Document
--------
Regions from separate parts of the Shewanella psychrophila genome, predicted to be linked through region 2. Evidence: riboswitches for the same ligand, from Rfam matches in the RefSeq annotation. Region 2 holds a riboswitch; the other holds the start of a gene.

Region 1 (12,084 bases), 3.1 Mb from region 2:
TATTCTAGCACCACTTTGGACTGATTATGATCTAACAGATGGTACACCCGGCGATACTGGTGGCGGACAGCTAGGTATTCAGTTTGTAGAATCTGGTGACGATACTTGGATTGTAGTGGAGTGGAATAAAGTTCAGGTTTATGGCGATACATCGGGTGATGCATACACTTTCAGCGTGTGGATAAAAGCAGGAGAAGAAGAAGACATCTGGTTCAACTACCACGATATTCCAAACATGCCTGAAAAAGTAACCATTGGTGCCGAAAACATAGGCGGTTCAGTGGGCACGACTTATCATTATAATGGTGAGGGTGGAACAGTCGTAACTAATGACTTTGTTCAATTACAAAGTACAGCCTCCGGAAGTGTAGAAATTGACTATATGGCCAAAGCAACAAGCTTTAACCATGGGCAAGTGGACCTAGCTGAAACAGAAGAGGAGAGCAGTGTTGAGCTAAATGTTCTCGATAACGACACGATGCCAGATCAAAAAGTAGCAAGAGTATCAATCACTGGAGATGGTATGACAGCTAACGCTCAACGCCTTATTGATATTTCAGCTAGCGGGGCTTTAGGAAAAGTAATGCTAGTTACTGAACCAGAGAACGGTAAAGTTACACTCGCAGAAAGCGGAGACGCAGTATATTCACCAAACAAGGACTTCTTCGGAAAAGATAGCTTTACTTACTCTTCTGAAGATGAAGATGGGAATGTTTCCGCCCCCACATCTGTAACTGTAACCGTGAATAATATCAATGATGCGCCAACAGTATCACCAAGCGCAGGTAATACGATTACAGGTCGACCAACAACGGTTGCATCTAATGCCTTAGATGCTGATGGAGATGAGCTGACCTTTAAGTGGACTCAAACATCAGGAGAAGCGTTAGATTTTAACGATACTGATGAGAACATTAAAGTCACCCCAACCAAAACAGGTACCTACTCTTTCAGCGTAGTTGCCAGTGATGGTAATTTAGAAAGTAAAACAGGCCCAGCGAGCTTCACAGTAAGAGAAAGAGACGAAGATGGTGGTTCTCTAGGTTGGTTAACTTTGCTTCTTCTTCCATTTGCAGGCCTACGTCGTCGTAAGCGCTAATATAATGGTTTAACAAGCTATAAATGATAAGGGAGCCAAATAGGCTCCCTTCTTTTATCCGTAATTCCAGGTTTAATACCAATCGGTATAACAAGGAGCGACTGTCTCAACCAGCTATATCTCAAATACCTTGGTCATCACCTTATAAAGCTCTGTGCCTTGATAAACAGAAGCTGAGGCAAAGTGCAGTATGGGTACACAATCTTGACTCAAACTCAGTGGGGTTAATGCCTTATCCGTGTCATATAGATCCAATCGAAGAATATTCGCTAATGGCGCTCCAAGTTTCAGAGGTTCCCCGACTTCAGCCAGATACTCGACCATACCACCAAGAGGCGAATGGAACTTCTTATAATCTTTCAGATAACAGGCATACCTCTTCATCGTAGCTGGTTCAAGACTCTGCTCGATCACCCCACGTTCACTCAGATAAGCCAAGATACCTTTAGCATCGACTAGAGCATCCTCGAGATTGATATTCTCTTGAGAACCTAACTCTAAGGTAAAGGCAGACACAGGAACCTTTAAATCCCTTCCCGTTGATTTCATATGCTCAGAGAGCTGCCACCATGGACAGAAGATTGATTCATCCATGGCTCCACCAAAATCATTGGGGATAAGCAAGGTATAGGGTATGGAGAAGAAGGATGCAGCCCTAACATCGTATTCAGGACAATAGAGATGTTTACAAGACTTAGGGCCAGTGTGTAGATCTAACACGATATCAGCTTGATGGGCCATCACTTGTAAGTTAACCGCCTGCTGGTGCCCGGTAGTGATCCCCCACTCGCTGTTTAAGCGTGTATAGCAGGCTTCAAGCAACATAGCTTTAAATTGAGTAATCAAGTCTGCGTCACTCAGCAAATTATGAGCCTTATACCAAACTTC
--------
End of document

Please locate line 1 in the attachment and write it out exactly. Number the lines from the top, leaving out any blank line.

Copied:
Regions from separate parts of the Shewanella psychrophila genome, predicted to be linked through region 2. Evidence: riboswitches for the same ligand, from Rfam matches in the RefSeq annotation. Region 2 holds a riboswitch; the other holds the start of a gene.